Sunday, August 28, 2011

Classical Music Sunday: Alban Berg

Alban Berg is sort of in the same vein as Stravinsky, I think (help me out on that one FreeThinke).  A friend of mine is a composition student, and whenever I ask him to give me some music along the lines of Stravinsky, he'll either give me something from Schoenberg, Berg, or Webern.

When I listen to Berg, the sense I get is that he's trying to show the weirdness and darkness of life.  A lot of Beethoven's work, for me at least, is more about the complexity and potency of raw human emotion.  It's not like the Romantic period, where emotions are treated much as an adolescent would understand his or her teen angst; it's more about the emotions we feel when life hits us with an incredibly difficult situation.

Berg seems less about emotion and more about madness.  If you've never seen his opera Wozzeck you would immediately know what I'm talking about.  Life is difficult, cold, and dark.  Some of us are able to go on, but others are driven to dispair and even insanity.

Berg wants us to see life as it is objectively and not necessarily through the lens of our own emotion and understanding.  Instead of trying to elicit a specific emotion in the audience, perhaps he wants the audience to find something out about themselves.

Enjoy, and have a wonderful Sunday =)

2 comments:

Silverfiddle said...

This post was neither vulgar nor funny. You're losing it...

; )

Anonymous said...

You would enjoy Bartok too, Jack. Bluebeard's Castle is one of his early works -- an opera that explores similar "dark landscapes of the soul."

Stravinsky, Schoenberg, Berg, Webern, Bartok were trying to break free from the constraints of tonality -- i.e. music written in specific keys with modulations to pre-determined patterns following classical forms. The sounds they discovered in their imagination were completely new.

I see their music as PROPHETIC. The Arts are often ahead of other fields in determining what is to come. The twentieth century was to be the most violent, distressing, confusing, perplexing, maddening-but-exhilarating time in history but at the same time it saw the development of more incredible inventions, advances in medicine, technology and global communication than ever before.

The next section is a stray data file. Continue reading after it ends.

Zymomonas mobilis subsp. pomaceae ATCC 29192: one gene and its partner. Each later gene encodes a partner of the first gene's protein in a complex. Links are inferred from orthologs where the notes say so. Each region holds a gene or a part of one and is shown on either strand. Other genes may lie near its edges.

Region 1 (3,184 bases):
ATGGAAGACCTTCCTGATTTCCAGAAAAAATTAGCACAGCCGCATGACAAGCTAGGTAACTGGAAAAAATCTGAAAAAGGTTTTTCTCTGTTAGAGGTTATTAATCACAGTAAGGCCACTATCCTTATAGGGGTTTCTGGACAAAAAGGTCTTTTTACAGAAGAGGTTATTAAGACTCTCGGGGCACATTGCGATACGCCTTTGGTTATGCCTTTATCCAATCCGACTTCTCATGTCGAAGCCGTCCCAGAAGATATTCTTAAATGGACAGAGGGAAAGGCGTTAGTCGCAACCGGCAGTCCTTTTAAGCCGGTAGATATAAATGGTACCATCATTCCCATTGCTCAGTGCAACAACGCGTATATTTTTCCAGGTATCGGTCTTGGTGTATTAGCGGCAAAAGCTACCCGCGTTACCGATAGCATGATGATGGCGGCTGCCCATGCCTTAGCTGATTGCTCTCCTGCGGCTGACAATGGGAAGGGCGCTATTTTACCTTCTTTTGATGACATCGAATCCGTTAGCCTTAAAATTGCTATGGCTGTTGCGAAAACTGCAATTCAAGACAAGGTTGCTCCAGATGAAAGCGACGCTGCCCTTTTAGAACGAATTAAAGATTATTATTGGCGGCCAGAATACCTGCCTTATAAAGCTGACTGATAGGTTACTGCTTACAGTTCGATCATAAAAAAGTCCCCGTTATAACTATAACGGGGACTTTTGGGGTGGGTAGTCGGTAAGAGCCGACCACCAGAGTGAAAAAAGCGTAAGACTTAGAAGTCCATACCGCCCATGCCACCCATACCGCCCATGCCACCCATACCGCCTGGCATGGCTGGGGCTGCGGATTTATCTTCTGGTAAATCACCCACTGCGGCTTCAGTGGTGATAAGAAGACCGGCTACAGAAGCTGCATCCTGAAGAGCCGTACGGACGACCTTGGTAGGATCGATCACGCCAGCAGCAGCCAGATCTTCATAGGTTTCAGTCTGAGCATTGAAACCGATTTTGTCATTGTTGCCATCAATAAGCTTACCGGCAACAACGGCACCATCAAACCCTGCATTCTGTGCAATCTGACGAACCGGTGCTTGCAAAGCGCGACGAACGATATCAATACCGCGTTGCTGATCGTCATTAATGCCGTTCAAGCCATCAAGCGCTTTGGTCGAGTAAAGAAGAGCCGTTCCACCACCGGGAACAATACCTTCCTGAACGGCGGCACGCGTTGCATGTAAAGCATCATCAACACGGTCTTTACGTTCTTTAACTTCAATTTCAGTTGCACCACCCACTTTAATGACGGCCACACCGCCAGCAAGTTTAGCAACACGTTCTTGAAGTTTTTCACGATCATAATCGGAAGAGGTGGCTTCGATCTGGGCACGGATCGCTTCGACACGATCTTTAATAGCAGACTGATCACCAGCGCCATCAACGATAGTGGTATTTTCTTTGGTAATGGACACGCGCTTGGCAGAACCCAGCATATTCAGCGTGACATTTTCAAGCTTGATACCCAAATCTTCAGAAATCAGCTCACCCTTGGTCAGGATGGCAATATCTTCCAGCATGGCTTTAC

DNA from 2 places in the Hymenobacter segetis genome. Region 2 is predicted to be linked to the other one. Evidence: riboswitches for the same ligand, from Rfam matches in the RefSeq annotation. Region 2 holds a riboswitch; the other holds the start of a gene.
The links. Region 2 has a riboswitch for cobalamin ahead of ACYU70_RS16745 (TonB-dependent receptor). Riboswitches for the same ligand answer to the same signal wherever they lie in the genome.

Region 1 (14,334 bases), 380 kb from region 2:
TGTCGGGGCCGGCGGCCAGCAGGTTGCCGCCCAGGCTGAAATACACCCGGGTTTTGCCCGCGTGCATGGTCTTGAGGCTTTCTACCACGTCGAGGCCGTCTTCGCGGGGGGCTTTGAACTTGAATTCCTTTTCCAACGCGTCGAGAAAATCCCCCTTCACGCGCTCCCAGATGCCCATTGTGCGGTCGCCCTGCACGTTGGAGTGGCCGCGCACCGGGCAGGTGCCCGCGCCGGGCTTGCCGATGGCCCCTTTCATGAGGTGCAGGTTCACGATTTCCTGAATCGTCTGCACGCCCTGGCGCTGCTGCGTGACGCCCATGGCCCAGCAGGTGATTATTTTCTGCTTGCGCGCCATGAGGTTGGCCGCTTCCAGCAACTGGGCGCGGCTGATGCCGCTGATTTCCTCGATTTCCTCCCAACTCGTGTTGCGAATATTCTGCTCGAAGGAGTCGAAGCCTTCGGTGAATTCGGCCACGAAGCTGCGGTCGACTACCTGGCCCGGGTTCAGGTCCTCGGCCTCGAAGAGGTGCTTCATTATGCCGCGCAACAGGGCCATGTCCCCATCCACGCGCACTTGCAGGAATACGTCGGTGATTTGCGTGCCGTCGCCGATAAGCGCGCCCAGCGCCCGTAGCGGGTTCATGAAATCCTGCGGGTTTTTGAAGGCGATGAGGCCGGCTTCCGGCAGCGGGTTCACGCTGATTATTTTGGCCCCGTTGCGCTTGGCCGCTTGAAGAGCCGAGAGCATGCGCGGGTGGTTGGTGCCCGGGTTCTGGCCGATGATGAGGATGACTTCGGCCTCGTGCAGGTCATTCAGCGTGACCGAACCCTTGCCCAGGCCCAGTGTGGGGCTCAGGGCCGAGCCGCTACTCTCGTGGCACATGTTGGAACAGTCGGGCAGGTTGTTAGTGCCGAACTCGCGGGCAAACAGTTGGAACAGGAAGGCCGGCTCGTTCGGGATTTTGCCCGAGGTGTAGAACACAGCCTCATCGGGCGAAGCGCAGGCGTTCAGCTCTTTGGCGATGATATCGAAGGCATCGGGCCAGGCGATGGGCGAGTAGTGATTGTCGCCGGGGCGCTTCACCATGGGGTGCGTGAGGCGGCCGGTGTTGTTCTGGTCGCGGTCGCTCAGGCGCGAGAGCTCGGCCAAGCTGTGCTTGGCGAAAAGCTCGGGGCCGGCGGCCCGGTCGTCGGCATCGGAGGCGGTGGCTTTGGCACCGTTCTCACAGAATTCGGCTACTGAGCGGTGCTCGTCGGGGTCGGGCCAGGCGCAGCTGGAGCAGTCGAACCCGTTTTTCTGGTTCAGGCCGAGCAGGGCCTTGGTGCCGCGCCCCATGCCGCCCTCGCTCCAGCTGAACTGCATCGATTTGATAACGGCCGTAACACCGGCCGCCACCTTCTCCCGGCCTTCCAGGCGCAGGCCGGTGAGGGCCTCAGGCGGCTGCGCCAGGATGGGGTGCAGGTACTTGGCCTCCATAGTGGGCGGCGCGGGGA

This and other music by these modern, ground-breaking composers is very much an evocation of things to come -- unpleasant things, disorienting things, distressing things, alienating things, heartbreaking things -- like the Russian Revolution, World War One, the Great Depression, World War Two, the End of the British Empire, The Atomic Bomb, TV, The formation of the UN, The Installation of modern day Israel in the Middle East, The Cold War, Korea, Vietnam, the Rise of "Soft" Totalitarianism through The New Deal, Islamic Fundamentalism, etc.

These composers foresaw this somehow -- felt it coming. Their music reflects the tremendous anxiety, rage, loss of faith and isolation of the individual in the midst of teeming, monstrously large crowds of increasingly desperate others. It reflects the disappointment and heartache at the loss of any sense of rightful heritage.

German Expressionist Painting is a lot like this too. So is the rise of futuristic nightmare dystopian visions in literature E. M. Forster, Huxley, Orwell, H.G. Wells, Kafka.

Is it any wonder the poplar culture is consumed with shallow, simplistic, cheap sensationalism;

The New reality is too hard for most people to take. I'm not sure I can stand too much of it, myself, frankly.

Beethoven, Brahms, Wagner, Richard Strauss, Mahler, reach greater heights. They put us through wildly passionate, deadly serious moods, but with the probable exception of Mahler they lift out thoughts and feelings to higher realms. We experience exaltation -- even a kind of purification -- with those guys. Berg takes us through the gutters and alleyways of vast urban slums and leaves us exhausted beside the ashcans. It is the music of despair and extreme cynicism -- but at the same time it's brilliantly constructed and that alone gives it a kind of beauty that makes it memorable.

Wonderful that you feel an interest in these things, Jack. Try Samuel Barber's Piano Sonata and some of his songs. Charles Ives should interest you too. He was an American from New England who worked independently of the European modernists -- Ives was president of an insurance company by day -- a wildly experimental, highly original composer, often compellingly brilliant composer by night.

KUTGW, Jack.

~ FreeThinke